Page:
VIEWS: 2 PAGES: 12 POSTED ON: 7/16/2012
The Society for Economic Studies The University of Kitakyushu Working Paper Series No.2006-6 (accepted in 2007/1/30) The Scale Effect in Drug Development: An Empirical Study on Blockbuster Development† Tetsuya Miyashige*, Atsushi Fujii** and Kazuko Kimura*** Blockbusters have become internal resource of pharmaceutical companies for competitive advantage. This article divides the pharmaceutical R&D into two processes: The research process and the development process. Based on the RBV theory with VRIO framework, we argue that it is better to analyze the performance of the development process rather than the research outcome in order to determine the relation between innovation and the proprietary firms’ activity. As an outcome index of the drug development process, the number of blockbusters is utilized. As a result of regression analysis, it is determined that scale effect does exist in the pharmaceutical blockbuster development process. Field of Research: Management † This manuscript was presented at the Fourth International Business Research Conference held at Bangladesh Institute of Administrative Management Foundation in January 14-15, 2007. The authors are very grateful to the participants at the conference for their helpful comments. Needless to say, the authors are solely responsible for all the possible remaining errors. * Tetsuya Miyashige, Department of International Trade and Transport, Toyama National College of Maritime Technology, e-mail: firstname.lastname@example.org ** Atsushi Fujii, Faculty of Economics, The University of Kitakyushu, e-mail: email@example.com *** Kazuko Kimura, The Graduate School of Natural Science & Technology, Kanazawa University, e-mail: firstname.lastname@example.org 1. Introduction Since 1989, the pharmaceutical industry has experienced the continued giant mergers of pharmaceutical companies. In this article, we will empirically analyze whether scale effect exists in the process of the development of big sales new drugs, called blockbusters. To quantify the outcome of the development process, we will use the VRIO framework based on the RBV theory, which is frequently used in the field of the management science. 1.1 Pharmaceutical R&D Performance Index Here we will describe the ‘resource based view’ theory (RBV theory) and show that blockbusters can be a resource for the competitive advantage of a pharmaceutical company. Since the 1980’s, the RBV theory, which states that the resource for the competitive advantage is the internal environment of each companies, has come to the forefront (Barney, 1991; Nelson, 1991; Wernerfelt, 1984). Barney (1991) noted that the internal resource, which meets the economic value, rareness and inimitability, can be a resource for competitive advantage. The method to analyze the internal resources based on this theory is referred to as ‘VRIO (value-rareness-inimitability-organization) framework’ . When this theory is applied to pharmaceutical companies, we can consider a new drug with a big sale, called blockbuster, as a candidate for a competitive advantage resource. This will be described hereafter. A new drug is a pharmaceutical product that contains any new chemical entity (NCE) that did not exist previously. A drug with the effect to cure a relevant disease contains such a NCE. The company that creates such a NCE (or its manufacturing technology) may monopolize its use for a period of 20 years by the rights of a patent. By this, a new drug will become a pharmaceutical product that meets the requirement of inimitability. However, an inimitable new drug does not necessarily meet rareness at the same time. If there are many other new drugs that achieve the same effect with a different patented technology, rareness of the said new drug will be damaged. For instance, with regard to the angiotensin converting enzyme inhibitor, a number of NCEs with the same effect have been developed, and as a result, the rareness of Captoril has been lost. Furthermore, even if a new drug is characterized with inimitability and rareness, such drug may not meet the economic value. The economic value is generated with an excess in demand. Therefore, if the number of patients who would gain an effect from the drug is small, any new drug, even with the inimitability and rareness, has a limited economic value. For example, the orphan drug is effective for Friedreich ataxia occurring in one person per several tens of thousands. In addition to inimitability and rareness, if there are a large number of patients for a new drug, sales of such drug may be expected to be big. New drugs whose sales exceed one billion dollars per year are called blockbusters. A blockbuster has three elements simultaneously, inimitability, rareness and economic value, thus, it is an internal resource that can be measured as a competitive advantage for a pharmaceutical company as noted by Kranzler et al.(1995) and Boulton(2000). This measuring method is characterized by being strongly connected to the profit motivation of a company in comparison with previous studies as described below. Therefore, it is desirable to use this index to analyze the scale effect in R&D performance as long as the pharmaceutical company maintains a profit motivation. This will be discussed in the subsections hereafter. 1.2 Literature Review In this subsection, we will review previous studies which analyzed whether the scale effect exists or not in the R&D process of a pharmaceutical company, including studies by Comanor (1965), Gambardella (1992), Graves and Langowitz (1993), Henderson and Cockburn (1996), Jensen (1987), Odagiri and Murakami (1992), Schwartzman (1976) and Vernon and Gusen (1974). Among these, study conducted by Schwartzman (1976) concluded that the scale effect did exist. However, the other studies did not conclude that the scale effect exists. These previous studies may be categorized into three groups in principle, according to selection of the internal resource as the outcome of the R&D process. The first group is the empirical studies by Gambardella(1992)•C Henderson and Cockburn (1996), and Schwartzman (1976), which conducted quantification of the internal resources of a pharmaceutical company by the number of patents. The second group is the empirical studies by Graves and Langowitz (1993), Jensen (1987), and Odagiri and Murakami (1992), which conducted quantification of the internal resources of a pharmaceutical company by the number of NCEs. An explained variable in these two groups of studies had inimitability but not rareness or economic value. The third group is the empirical studies by Comanor (1965), Schwartzman (1976), and Vernon and Gusen (1974), which conducted quantification of the internal resources of a pharmaceutical company by a combination of the number of NCEs and the sales amount. Explained variables of the internal resources in this group were both inimitability and economic value, but not rareness. Therefore, according to analysis of the VRIO framework based on RBV theory, it is acknowledged that the explained variables used in these previous studies cannot be considered to be internal resources that can be used as resources for competitive advantage. The reason why such a problem arises in the analysis of the scale effect is the lack of discussion separating R&D into the research process and the development process. As noted later, while the R&D can be separated into the research process and the development process, the explained variables in these empirical studies such as the number of patents and the number of NCEs are only the results of the research process, not of the R&D processes. The study conducted by Cockburn and Henderson (2001) was the first study to focus on the development process, separating the R&D of a pharmaceutical company into two processes. Their study was a detailed analysis in the sense that data was used at the project level rather than at the corporate level. However, from the perspective of the management of a pharmaceutical company, it is necessary to analyze, not only the success or failure of each project, but the outcome of the development process as a whole at the level of the company that integrates each project. In addition, in their study, the internal resources of a pharmaceutical company were quantified by the number of approved new drugs. The explained variable had inimitability, but it was not internal resource that also meets rareness and economic value. Therefore, according to analysis by the VRIO framework based on RBV theory, the explained variables used in their study cannot be considered to be internal resources that can be used as a resource for competitive advantage. Thus in this article we will analyze empirically whether scale effect exists in the development process, focusing only on this process at the corporate level of blockbusters that are considered to be resources of a pharmaceutical company for competitive advantage. This article is organized as follows: In Section 2, we will describe how different factors affect the result of the research process as well as the development process, separating the R&D into these two processes. In Section 3, we will describe in detail factors which are considered to affect the total number of blockbusters in the development process, and determine the explaining variables to be used in the analysis. Finally, in Section 4, results of regression analyses will be reported with the total number of blockbusters being an explained variables and whether the scale effect does exist or not shall be determined. 2. Research Process and Development Process of Drug In this section, we will divide R&D of a pharmaceutical company into the research process and the development process, explaining that the determinant factors of the latter are different from those of the former. The research process is the process to determine a NCE candidate for development. This process goes from the lead generation, to lead optimization, to the selection of a NCE that may become a candidate for development. Thus a NCE and a pharmaceutical patent result from the research process. And, the result of the research process often depends on serendipity, so a large investment such as that seen in the development process, is not required. The development process takes the NCE obtained from the research process and develops it into product to be used in medical supplies. This process goes from the preclinical trial to the clinical trial, and then to the post marketing surveillance (PMS) after approval and release. In the development process, especially at the stage of the clinical trial, a vast amount of development investment and many large organized activities are required. After the approval of the new drug and subsequent release by the pharmaceutical company, a PMS is conducted by the pharmaceutical company itself. If the safety and effectiveness of the medicinal product cannot be confirmed during PMS, the approval for such medicinal product will be canceled. Therefore, a new drug that remains approved is considered the result of the development process. In this regard, JPMA (2006) reported the following characteristics: Success rates at each research process and development process are 0.05% and 20%, respectively; 20-25% of the R&D investment is used for the research process and the remaining 75-80% is used for the development process. In addition, according to Kuwashima and Takahashi (2001), the main characters involved in the problem solving of these two processes are different: In the research process, it is the researcher, and in the development process, it is the pharmaceutical company itself. That is to say generally, during the development process, multiple teams or sectors within the company cooperate together in various activities, and a decision maker in a superior position solves the problem by coordinating with the company. Actual data shows that while the research process does not require a large amount of research investment or organized activities, while the development process does. Hence the development process in the pharmaceutical R&D should be considered essentially different from the research one. Further, the fruit of development process benefits the management of the company directly. This implies the adoption of big seller products as a target of analysis is reasonable if we assess the scale effect of pharmaceutical development. 3. Variables and Data 3.1 Selection of Variables It is therefore natural to focus on the development process for given research outcome if we are to analyze the scale effect in the development process of a blockbuster. In order to measure the scale effect in the development process of a blockbuster, the regression model is used to explain the movement of the number of blockbusters of each corporation with following two variables: The first variable is the development investment of each pharmaceutical company, and is the most important variable in the development process; the second variable is the number of patents as a result of the research process. Each variable is described below. Development Investment As described in previous section, the NCE that has been issued a substance patent is developed with the aim to be approved as a pharmaceutical product. Fortunately, the amount of investment into the R&D of pharmaceutical products by major pharmaceutical companies has been reported. Thus this investment amount is incorporated as a variable in the regression model as the most important input of the development process of the pharmaceutical products. In connection with the adoption of the development investment as variables in the regression model to describe the number of blockbusters, there are several points which should be discussed in detail. First, as described above and in previous studies, we found many empirical studies where the amount of R&D investment could not sufficiently explain the number of patents or NCEs (Gambardella, 1992; Graves and Langowitz, 1993; Henderson and Cockburn, 1996; Jensen, 1987; Odagiri and Murakami, 1992). As explained in the previous section, the results in the research process rely on serendipity to a certain extent. The results in previous studies are considered to be attributable to this characteristic in the research process. On the other hand, in the development process of a pharmaceutical product, serendipity is not common. Thus, given the results of the research process, the relationship between the number of blockbusters and the amount of development investment can be said to realistically indicate the relationship of both to a certain degree. Second, Cockburn and Henderson (2001) discussed the relationships between the result index of the development process and development investment, and concluded that the amount of development investment does not necessarily increase the result of the development process. The result index of the development process in their study involved individual product projects of pharmaceutical companies. The investment amount that should be linked to the success or failure of a project is the investment amount for each project, not the aggregate amount of investment at the corporate level. Cockburn and Henderson noted that the aggregated amount of development investment at corporate level is relevant to the number of projects operated within the company. Since the result index of the development process in our study is the number of blockbusters aggregated at corporate level, their view and use of the amount of development investment as a variable of the development process is also used here. Despite the above-mentioned appropriateness, when the amount of development investment is used as an explanatory variable for the number of blockbusters, it is necessary to interpret the results while considering the following point: The data of the amount of development investment that we use is not the investment amount for just the development process. The total amount of the investment of the R&D processes is used due to limits in data availability. However, fortunately, as indicated by JPMA (2006), it may be estimated that the ratio of investment amount of the development process to the total amount of the R&D investment falls within a certain range. Seen in this light, this problem may be alleviated to the certain extent by interpreting the estimation result with some modification. Patent As described in Section 2, after the research process is successfully completed and a patent for the NCE is obtained, the pharmaceutical company begins to develop the NCE into a pharmaceutical product. Thus the number of the patents available to a pharmaceutical company is critical in determining the result of the development process. A positive correlation between the result of the research process and the result of the development process, such as the number of blockbusters, can be assumed. Since our focus is only the result of the development process of a pharmaceutical company, the effect that the result of the research process would have on it must be taken into consideration. For this purpose, the number of patents is used as a variable. It may be said that the estimated coefficient of the amount of R&D investment obtained by this process is the result of the more precise analysis of the scale effect in the development process. 3.2 Data A data set was created for the regression analysis by combining the data obtained from several sources. For blockbusters (BB), no single database could be found that reports the numbers of blockbusters for a wide range of firms and years. Instead, data was collected from several sources. For 1990 to 1995, the report in various issues of Scrip Magazine between 1991 and 1996, published by Informa, Ltd., in U.K., was used. Data was also obtained for other years as follows: Data for 1996 was from Pharma Future Magazine (1996) published by UTO-BRAIN, a pharmaceutical market research company in Japan; data for 1998 was from Pharma Japan Handbook (1998, Yakuji Handbook in Japanese) published by Yakugyo Jihosha in Japan; data for 1999 and 2000 were from a press release dated May 28, 2001, by Yoshikawa Pharma Institute (Yoshikawa Iyaku Kenkyujo, in Japanese), also available on the institute’s website; data for 2001 to 2003 were from various issues of Monthly Mix Magazine between 2003 and 2004, published by Elsevier Japan. No data could be obtained for 1997. Data for 1998 was available for US firms only. Blockbusters with an annual sale exceeding one billion U.S. dollars were examined. Data on the amount of R&D investment and the number of patents were obtained from DATABOOK (1992-2005) published by JPMA (Japan Pharmaceutical Manufacturers Association). This data-book summarizes the annual reports published by pharmaceutical companies. The amount of R&D investment (RD) of top 20 pharmaceutical companies in terms of annual sales listed in this data-book were used. The amount of the R&D investment published in currencies other than U.S. dollars was converted to U.S. dollars by the Purchasing Power Parity (PPP), published by the Organization for Economic Co-operation and Development (OECD). Thus the amount of the R&D investment in our data is described in millions of U.S. dollars for uniformity. Our data on R&D investment is published data, but are not materials published to identify each ratio of the development process and the research process. Therefore, our data on R&D investment does not indicate the specific costs of the development process, which we are interested in, but includes costs spent during the research process. However this insufficiency is cancelled in the development process, because, as reported by JPMA (2006), there is a tendency for costs spent for the development process is approximately 75-80% of the total amount of the R&D investment. Thus the effect of the insufficiency in the amount for development investment will be limited. The result of the research process is measured by the number of patents belonging to the A61K of international classification recognized by Japan. International classification A61K is the classification of patents relating to pharmaceutical products, including patents of any kind that may complement a substance patent in the manufacturing process of a pharmaceutical product (e.g. process patent, formulation patent). Therefore, our result index of the research process includes various research results as required for the development process of a new drug, in addition to the NCE. In this sense, our result index of the research process is sufficient for the analysis of the scale effect in the development process. The descriptive statistics of the data described above are shown in Table 1. Table 1: Descripitive statistics of variables Variable Minimum Maximum Mean Std. Dev. BB (number of blockbusters) 0 10 1.6487 1.8855 RD (R&D expenses in mil. US$ 423 8488 1794.2703 1220.7129 PATENT (number of patent) 0 749 63.3892 80.7161 Number of observations 185 4. Estimation Result In this section, in order to investigate the existence of the scale effect in the development process, the results estimated by the Ordinary Least Squares (OLS) to explain the number of blockbusters indicated in the previous section are discussed. TSP version 4.1 was used for this estimation. The estimation result is shown in Table 2. All the explanatory variables are subtracted by their own sample means before entered into regression, so the estimated constant term equals theoretically to the sample mean of the number of blockbusters. The adjusted R-squared is 0.5267, which seems moderate fit compared to the previous studies. The coefficient of RD, which is our main concern in this study, represents the increase in the number of blockbusters that occurs when a pharmaceutical company raises development expenses by one million U.S. dollars. The estimated coefficient of RD is 0.0007, which, together with its standard error being 0.0001, implies that the coefficient is significantly greater than zero and thus the scale effect does exist. For example, let us consider two companies operating at our sample mean levels, that is, each of two companies having on average 63.4 patents and investing 1794 U.S. dollars to obtain 1.65 blockbusters. Our estimated result tells that, if these two companies are merged, the expected number of blockbusters to be developed is 3.46, which is 4.92% greater than 3.30, the sum of pre-merger blockbusters by two individual productions. Hence, the development process of new drug exhibits large degree of scale effect and can be a good incentive for M&A. The coefficient of a patent, which is entered into the regression equation to control variation in research process results between firms, is shown as 0.0088, a significantly positive estimate. This result means that, by rough estimate, approximately 110 new patents will lead to one additional blockbuster. It therefore suggests that most patents have very little influence on emerging new blockbusters, also suggesting importance in the analyzing development process rather than in the research process from the proprietary aspect of a pharmaceutical company. At the same time, this small but significant coefficient estimate means that the serendipity is comparatively smaller in the development process than in the research process. It should be stressed that, unlike previous studies, a weak serendipity in the development process could be identified in our analysis of the number of firm-level blockbusters which are directly connected to the economic profitability of a pharmaceutical company. Table 2: OLS regression result for successful blockbuster developments Explanatory variable Estimated coefficient Std. err. P-Value Constant 1.6487 0.0954 P<0.001 RD 0.0007 0.0001 P<0.001 PATENT 0.0088 0.0013 P<0.001 adj R2 0.5267 Sample size 185 5. Conclusion In this article we have empirically analyzed the existence of the scale effect in the development process of new drugs with big sales, called blockbusters. In Section 1, we examined previous studies on the scale effect in the R&D processes of the pharmaceutical companies. The explained variables (the number of patents, the number of NCEs, the number of approved new drugs) of the previous studies lacked the appropriateness as an internal resource which may be the source of competitive advantage of the corporation. This was explained using the VRIO framework based on the RBV theory. Previous studies, where the number of patents and the number of NCEs were targeted, did not divide R&D into the research process and the development process, and as a result, these studies in fact analyzed the scale effect of the research process. On the other hand, this article focused on the development process and argued that the blockbuster, which may be the source of competitive advantage, should be the subject of analysis. In Section 2, how the R&D process of the pharmaceutical companies can be divided into the research process and the development process was presented in detail. In these two processes, it was explained that while the research process relies on serendipity, the development process, given the outcome of the research process, relies on the scale, not serendipity. Many previous studies reported that the scale effect was not observed in the entire R&D process. However, in reality, these studies empirically only demonstrate that the scale effect is not observed during the research process, rather than during the entire R&D process. Thus, no empirical studies analyzing the scale effect at the corporate level have been conducted. In addition, the nonexistence of the scale effect in the research process does not necessarily mean that the scale effect does not exist in the development process as well. We have therefore analyzed whether the scale effect exists in the development process of blockbuster. This was the main objective of this article. In Section 3, variables and samples were explained. The appropriateness of using major international pharmaceutical companies as samples, as well as the amount of R&D investment and the number of patents as variables, was discussed. In Section 4, results of the empirical analysis were described. The scale effect in the development process of blockbusters could be observed. Serendipity incidental to the development process is not as large when estimation adjustment is applied, unlike serendipity in the research process. Although these results had been mentioned informally, this is the first time to be empirically demonstrated. Reference Barney, J. B. 1991. “Firm Resources and Sustained Competitive Advantage”. Journal of Management, 17, pp.99-120. Boulton, W. R. 2000. “Consolidations and Alliances: Challenges to US pharmaceutical Leadership”. Journal of Health Care and Society, 10(1), pp.73-111. (in Japanese) Cockburn, I. M. and Henderson, R. M. 2001. “Scale and Scope in Drug Development: Unpacking the Advantages of Size in Pharmaceutical Research”. Journal of Health Economics, 20, pp.1033-1057. Comanor, W. S. 1965. “Research and Technical Change in the Pharmaceutical Industry”. Review of Economics and Statistics, 47, pp.182-190. Gambardella, A. 1992. “Competitive Advantages from In-house Scientific Research: The US Pharmaceutical Industry in the 1980s”. Research Policy, 2, pp.391-407. Graves, S. B. and Langowitz, N. 1993. “Innovative Productivity and Returns to Scale in the Pharmaceutical Industry”. Strategic Management Journal, 14, pp.593-605. Henderson, R. and Cockburn, I. 1996. “Scale, Scope and Spillovers: The Determinants of Research Productivity in Drug Discovery”. RAND Journal of Economics, 27(1), pp.32-59. Jensen, M. C. and Ruback, S. R. 1983. “The Market of Corporate Control: The Scientific Evidence”. Journal of Financial Economics, 11, pp.5-50. JPMA. 2006. DATA BOOK 2006, Japan Pharmaceutical Manufacturers Association, Tokyo. (in Japanese) Kranzler, J., Taylor, D. and Weber, F. 1995. “Going for the gold: Rules for a New Game in Drug Development”. The McKinsey Quarterly, 5, pp.70-88. (in Japanese) Kuwashima, K. and Takahashi, N. 2001. Organization and Decision-making, Asakura Shoten, Tokyo. (in Japanese) Nelson, R. R. 1991. “Why Do Firms Differ, and How Does It Matter?”, Strategic Management Journal, 12, pp.61-74. Odagiri, H. and Murakami, N. 1992. “Private and Quasi-social Rates of Return on Pharmaceutical R&D in Japan”. Research Policy, 21, pp.335-345. Schwartzman, D. 1976. Innovation in the Pharmaceutical Industry, John Hopkins University Press, Baltimore. Vernon, J. M. and Gusen, P. 1974. “Technical Change and Firm Size: The Pharmaceutical Industry”. Review of Economics and Statistics, 56, pp.294-302. Wernerfelt, B. 1984. “A Resource-based View of the Firms”. Strategic Management Journal, 5, pp.171-180.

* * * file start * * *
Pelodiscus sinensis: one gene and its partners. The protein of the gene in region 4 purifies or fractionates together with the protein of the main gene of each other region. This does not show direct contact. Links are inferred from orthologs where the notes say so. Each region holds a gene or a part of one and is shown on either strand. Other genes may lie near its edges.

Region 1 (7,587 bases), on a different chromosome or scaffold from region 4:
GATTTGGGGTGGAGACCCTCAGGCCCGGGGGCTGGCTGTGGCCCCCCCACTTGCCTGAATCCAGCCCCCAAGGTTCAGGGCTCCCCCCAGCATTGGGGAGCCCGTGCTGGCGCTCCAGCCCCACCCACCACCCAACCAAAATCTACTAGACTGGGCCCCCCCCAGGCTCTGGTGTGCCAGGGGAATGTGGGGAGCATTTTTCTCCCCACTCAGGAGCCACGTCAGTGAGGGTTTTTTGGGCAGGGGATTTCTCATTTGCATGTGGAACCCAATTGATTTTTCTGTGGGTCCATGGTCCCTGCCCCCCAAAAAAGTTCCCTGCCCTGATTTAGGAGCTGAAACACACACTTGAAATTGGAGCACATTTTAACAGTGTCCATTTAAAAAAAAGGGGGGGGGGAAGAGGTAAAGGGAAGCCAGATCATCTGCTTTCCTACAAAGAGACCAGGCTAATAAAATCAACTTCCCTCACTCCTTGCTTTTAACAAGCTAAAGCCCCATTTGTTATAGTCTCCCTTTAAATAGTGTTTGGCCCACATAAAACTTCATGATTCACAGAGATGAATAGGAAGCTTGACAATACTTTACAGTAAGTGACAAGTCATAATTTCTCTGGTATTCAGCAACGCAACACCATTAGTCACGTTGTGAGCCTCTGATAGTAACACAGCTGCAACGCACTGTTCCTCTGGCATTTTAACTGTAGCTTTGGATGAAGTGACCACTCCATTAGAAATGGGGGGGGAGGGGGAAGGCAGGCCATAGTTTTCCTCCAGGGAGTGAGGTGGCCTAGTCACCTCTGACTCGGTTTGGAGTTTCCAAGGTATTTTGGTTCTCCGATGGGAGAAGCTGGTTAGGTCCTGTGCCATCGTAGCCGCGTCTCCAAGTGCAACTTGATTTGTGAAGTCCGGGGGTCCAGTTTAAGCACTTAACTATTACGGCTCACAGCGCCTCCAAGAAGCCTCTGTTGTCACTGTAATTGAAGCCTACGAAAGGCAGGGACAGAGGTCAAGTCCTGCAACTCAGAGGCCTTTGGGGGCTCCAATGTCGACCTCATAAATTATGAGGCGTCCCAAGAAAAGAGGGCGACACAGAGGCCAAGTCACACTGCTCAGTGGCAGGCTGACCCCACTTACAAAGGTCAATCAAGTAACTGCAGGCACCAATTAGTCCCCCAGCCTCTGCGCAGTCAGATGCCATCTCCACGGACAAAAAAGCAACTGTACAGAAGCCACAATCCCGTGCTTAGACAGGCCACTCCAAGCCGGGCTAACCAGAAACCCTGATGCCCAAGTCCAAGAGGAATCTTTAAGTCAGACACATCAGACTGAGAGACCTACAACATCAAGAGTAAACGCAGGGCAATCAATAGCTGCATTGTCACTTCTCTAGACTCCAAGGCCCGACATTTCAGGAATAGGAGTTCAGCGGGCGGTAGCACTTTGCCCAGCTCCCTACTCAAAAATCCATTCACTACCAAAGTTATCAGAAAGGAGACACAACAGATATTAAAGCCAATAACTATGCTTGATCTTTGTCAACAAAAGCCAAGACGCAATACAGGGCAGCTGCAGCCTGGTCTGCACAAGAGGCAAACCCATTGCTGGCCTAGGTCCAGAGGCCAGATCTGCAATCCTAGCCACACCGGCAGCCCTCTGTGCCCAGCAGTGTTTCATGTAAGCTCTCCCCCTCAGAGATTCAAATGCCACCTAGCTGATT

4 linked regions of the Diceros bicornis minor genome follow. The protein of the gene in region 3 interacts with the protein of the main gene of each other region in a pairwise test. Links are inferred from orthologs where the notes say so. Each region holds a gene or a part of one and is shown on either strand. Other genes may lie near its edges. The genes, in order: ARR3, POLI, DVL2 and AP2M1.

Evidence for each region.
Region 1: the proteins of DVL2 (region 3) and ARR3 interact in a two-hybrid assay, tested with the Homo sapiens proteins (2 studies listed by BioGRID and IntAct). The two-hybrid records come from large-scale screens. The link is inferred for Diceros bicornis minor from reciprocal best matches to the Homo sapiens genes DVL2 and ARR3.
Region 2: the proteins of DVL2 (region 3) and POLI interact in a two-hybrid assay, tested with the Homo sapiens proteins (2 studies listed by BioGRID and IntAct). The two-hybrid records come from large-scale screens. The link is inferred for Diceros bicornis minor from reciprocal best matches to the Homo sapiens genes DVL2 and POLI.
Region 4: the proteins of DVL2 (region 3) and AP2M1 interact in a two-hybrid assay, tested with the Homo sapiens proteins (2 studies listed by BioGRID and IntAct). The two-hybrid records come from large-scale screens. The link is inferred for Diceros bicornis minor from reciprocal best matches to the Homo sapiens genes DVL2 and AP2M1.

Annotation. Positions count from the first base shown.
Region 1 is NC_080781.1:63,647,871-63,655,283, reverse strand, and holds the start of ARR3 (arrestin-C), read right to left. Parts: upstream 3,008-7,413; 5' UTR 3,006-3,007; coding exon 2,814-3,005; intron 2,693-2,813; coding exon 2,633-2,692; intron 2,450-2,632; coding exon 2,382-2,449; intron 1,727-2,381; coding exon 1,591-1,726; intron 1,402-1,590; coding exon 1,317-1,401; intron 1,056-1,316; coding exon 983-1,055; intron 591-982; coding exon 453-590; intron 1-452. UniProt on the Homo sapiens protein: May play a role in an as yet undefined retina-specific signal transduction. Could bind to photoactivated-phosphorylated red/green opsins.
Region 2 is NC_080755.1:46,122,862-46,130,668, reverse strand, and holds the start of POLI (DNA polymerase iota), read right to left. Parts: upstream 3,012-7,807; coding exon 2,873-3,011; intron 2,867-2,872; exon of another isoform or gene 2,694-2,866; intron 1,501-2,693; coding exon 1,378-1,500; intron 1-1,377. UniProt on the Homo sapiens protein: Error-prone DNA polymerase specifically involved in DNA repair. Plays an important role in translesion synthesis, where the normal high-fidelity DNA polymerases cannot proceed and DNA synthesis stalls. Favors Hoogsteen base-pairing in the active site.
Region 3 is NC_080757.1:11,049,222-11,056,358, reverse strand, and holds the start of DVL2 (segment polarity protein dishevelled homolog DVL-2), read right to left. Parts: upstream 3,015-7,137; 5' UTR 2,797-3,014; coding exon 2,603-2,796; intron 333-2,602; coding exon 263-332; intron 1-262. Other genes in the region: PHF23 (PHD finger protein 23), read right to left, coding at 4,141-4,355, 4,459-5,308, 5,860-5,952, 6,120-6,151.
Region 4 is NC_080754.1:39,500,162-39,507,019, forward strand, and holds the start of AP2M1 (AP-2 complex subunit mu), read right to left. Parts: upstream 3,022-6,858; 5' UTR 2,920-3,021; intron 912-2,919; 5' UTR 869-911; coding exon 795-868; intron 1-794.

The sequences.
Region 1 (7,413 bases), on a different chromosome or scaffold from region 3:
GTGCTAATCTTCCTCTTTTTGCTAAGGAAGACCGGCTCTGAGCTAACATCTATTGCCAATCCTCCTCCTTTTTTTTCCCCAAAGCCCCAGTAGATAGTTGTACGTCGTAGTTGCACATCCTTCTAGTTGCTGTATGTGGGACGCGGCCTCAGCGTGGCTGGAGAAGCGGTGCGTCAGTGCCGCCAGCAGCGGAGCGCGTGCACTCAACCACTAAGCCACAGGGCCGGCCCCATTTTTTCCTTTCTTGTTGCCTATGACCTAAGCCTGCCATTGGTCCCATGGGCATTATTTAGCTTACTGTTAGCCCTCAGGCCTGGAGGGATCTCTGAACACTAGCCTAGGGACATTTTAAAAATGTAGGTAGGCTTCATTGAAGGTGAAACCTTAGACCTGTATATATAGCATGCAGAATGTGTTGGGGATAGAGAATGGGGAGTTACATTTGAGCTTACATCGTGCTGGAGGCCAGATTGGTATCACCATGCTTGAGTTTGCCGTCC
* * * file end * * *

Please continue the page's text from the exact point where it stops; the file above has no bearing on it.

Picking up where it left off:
Pages to are hidden for
"The Scale Effect in Drug Development An Empirical Study on .pdf"Please download to view full document